The biggest challenge facing everyone is the issue of time and convenience. People eat at fast food restaurants because it’s convenient and it takes time to prepare your own food. People channel surf because it’s convenient and it takes time to prepare other entertainments.
The phenomenon of convenience, from my experience, comes down to time and energy bottlenecks. I see this in my own life. Weekdays are often very tight, with both Sarah and I needing to get professional work done, three young children to attend to, and regular household upkeep as well. The convenience of simply eating a premade meal or watching whatever television program happens to be on is very tempting simply because it allows us to conserve energy and time for other purposes.
At other times, though, we have large windows of time – and it’s in those time windows that there’s a lot of value in improving the options during those time bottlenecks.
I’ll find good programming to watch and add it to the Netflix queue so I don’t have to think when I’m bottlenecked – just click and go.
I’ll prepare healthy food with good ingredients in advance so I don’t have to exert a ton of energy or thought when we need a meal – just toss it in the oven and go.
Such actions enable me to enjoy convenience without losing quality. I can have food quickly without having to eat “meat.” I can watch something worthwhile without having to surf.
This spreads throughout life. The same philosophy explains why it’s worthwhile to install a programmable thermostat (it saves you money whether you’re pinched for time and energy or not) or air seal your home.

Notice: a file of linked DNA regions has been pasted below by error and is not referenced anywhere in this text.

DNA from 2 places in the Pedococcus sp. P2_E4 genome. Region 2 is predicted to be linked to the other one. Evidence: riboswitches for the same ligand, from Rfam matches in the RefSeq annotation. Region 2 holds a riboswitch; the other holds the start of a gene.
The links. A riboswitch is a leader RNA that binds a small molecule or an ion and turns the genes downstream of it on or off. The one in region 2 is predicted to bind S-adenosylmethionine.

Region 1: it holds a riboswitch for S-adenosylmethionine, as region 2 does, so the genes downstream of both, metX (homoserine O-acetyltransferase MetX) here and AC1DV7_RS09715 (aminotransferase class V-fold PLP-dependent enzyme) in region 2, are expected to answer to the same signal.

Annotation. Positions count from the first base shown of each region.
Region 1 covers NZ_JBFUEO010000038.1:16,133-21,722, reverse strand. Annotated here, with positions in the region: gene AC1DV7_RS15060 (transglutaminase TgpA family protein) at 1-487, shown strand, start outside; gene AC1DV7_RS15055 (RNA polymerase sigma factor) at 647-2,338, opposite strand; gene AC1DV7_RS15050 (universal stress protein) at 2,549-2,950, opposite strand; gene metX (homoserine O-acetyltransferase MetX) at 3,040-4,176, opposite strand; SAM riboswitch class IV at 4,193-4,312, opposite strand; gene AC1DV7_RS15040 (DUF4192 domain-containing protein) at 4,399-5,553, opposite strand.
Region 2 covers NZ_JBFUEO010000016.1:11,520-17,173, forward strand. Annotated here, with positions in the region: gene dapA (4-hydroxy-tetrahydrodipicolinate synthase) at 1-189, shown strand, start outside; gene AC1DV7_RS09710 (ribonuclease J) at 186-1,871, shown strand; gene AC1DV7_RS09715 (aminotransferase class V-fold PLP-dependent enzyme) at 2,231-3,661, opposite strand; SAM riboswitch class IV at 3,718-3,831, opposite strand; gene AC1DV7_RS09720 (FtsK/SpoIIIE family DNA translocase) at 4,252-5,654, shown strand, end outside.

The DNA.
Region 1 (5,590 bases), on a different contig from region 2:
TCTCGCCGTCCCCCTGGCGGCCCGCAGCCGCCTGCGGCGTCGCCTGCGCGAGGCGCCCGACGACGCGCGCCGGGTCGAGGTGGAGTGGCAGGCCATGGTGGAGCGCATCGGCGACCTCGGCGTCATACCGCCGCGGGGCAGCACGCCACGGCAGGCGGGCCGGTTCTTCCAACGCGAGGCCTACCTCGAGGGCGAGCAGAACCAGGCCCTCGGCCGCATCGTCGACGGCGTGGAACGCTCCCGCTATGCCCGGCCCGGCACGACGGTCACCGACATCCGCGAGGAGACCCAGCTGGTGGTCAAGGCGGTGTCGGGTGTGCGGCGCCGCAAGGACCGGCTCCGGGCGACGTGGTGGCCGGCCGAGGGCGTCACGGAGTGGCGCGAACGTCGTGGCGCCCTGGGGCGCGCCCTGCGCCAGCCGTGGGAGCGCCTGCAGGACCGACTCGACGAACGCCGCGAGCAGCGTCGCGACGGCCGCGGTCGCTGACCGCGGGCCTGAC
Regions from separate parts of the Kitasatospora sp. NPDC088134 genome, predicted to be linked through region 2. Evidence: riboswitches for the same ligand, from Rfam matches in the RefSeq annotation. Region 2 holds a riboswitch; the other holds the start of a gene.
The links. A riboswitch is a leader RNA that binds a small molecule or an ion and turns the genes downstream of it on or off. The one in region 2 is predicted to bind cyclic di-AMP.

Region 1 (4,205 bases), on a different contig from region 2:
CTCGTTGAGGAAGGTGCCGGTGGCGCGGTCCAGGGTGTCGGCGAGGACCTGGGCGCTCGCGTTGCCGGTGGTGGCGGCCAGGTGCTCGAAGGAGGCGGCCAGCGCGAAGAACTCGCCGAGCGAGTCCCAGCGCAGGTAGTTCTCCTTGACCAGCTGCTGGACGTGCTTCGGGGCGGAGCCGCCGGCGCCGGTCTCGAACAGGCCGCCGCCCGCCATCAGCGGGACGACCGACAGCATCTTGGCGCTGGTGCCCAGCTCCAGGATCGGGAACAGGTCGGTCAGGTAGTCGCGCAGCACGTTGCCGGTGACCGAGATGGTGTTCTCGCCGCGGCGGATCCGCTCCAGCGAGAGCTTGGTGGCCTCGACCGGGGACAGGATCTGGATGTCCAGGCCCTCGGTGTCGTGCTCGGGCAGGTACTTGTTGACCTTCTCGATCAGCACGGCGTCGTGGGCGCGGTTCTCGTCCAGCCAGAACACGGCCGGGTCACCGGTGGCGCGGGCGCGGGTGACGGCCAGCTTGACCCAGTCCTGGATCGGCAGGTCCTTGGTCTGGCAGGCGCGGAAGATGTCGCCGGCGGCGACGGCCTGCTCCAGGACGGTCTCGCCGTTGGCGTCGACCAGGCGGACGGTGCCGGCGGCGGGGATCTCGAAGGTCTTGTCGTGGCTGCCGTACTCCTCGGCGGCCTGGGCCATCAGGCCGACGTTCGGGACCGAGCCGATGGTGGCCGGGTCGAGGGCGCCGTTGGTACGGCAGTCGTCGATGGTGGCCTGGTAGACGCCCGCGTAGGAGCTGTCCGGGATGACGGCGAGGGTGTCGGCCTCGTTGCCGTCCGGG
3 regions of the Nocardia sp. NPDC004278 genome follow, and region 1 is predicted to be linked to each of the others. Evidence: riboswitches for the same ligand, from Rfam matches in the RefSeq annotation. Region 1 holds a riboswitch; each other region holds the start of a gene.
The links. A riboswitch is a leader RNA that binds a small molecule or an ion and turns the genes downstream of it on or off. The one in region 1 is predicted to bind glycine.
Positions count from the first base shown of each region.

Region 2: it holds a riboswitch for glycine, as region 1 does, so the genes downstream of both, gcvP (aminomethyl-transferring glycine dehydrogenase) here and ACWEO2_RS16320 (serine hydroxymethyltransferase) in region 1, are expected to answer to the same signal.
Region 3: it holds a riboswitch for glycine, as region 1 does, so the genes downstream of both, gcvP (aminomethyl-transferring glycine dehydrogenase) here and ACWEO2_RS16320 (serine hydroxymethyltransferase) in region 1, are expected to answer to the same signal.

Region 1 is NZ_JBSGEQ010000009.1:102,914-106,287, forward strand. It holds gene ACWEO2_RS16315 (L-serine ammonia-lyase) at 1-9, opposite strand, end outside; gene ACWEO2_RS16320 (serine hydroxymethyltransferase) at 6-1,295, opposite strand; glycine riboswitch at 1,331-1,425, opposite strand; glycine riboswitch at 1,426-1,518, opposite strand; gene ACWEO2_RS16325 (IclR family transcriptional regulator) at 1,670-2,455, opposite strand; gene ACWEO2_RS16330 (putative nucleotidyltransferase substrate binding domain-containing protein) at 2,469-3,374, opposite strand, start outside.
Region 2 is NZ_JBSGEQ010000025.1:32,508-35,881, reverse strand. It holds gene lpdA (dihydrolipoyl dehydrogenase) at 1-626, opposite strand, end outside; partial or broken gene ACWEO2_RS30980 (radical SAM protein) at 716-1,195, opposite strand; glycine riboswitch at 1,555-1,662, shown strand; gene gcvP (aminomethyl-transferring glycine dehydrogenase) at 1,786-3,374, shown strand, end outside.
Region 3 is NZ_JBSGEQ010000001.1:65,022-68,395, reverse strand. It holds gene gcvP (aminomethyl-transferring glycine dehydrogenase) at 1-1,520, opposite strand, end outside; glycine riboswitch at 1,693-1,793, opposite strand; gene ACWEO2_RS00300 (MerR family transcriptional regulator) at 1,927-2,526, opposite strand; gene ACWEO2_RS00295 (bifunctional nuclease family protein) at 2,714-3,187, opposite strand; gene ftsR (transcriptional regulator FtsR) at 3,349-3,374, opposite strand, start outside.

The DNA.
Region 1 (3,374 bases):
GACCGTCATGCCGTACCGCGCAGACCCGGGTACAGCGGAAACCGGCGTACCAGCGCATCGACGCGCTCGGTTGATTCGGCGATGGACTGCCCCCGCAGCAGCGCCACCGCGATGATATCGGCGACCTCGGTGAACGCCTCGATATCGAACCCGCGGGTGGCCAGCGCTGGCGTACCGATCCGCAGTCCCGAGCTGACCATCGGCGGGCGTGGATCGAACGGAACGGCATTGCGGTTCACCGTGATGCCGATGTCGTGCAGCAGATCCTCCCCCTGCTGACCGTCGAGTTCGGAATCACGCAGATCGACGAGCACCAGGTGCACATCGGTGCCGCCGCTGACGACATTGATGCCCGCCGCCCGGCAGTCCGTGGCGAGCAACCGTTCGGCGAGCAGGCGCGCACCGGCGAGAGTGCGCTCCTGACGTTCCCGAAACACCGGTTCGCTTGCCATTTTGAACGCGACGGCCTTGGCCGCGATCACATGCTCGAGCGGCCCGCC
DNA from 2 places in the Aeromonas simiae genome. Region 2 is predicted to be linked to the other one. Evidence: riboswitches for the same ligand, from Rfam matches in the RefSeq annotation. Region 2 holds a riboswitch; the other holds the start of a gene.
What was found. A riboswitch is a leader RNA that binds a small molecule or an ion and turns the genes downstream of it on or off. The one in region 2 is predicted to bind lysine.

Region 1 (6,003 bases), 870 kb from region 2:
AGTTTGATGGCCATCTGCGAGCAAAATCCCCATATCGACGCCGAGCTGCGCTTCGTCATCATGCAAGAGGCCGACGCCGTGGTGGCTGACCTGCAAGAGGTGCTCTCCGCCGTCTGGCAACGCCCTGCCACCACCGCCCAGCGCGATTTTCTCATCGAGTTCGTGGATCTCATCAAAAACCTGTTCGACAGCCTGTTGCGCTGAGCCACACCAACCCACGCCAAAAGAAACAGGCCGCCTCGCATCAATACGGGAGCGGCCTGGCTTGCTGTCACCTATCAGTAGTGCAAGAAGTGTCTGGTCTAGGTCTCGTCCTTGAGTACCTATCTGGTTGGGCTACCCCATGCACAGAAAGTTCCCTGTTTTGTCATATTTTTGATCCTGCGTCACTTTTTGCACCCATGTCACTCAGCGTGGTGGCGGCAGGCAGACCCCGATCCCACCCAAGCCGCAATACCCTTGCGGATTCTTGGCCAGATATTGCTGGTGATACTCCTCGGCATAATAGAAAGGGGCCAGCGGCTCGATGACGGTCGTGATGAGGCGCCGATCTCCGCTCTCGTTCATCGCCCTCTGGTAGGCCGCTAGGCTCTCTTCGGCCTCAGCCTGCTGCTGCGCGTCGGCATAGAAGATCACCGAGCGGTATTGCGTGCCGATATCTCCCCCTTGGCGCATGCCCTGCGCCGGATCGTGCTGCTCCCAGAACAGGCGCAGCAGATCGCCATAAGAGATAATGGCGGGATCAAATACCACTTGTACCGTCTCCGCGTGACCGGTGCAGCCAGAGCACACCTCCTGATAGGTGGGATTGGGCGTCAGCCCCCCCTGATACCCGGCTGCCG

In the end, if everything else evens out, the long term factors win out. If you consistently consume healthier food, you increase your chances for good health throughout life. If you consistently entertain yourself with things that challenge your mind (at least gently), you increase your ability to think through situations as well as having a warehouse of knowledge that can help in many situations.
You’re rewarded with lower health care costs and greater long term earning opportunities.
Convenience can be a very good thing. It can help us survive some of the time and energy bottlenecks that modern life foists upon us. The problem with convenience, though, is that it can often lead us into overcosted and questionable choices like Taco Bell’s “meat product” featuring silicon dioxide. Yum.
We can combat this by simply planning ahead a little bit. Turn on some music this Saturday and make a batch of burritos for the freezer so you’re not left with a fast food stop this week. Install a programmable thermostat so you don’t have to remember to adjust the thermostat every time you go to bed, get up, or leave for work (and you’re not paying for it if you forget in a bottlenecked period). Seek out some documentaries or other programming on topics that really excite you and record them so that the next time you flop on the couch, you can just hit a buttion and watch something fulfilling instead of channel surfing through a wasteland.
You save money. You eat healthier. You don’t lose convenience. And you’re not left eating “meat product.” It’s a win all around.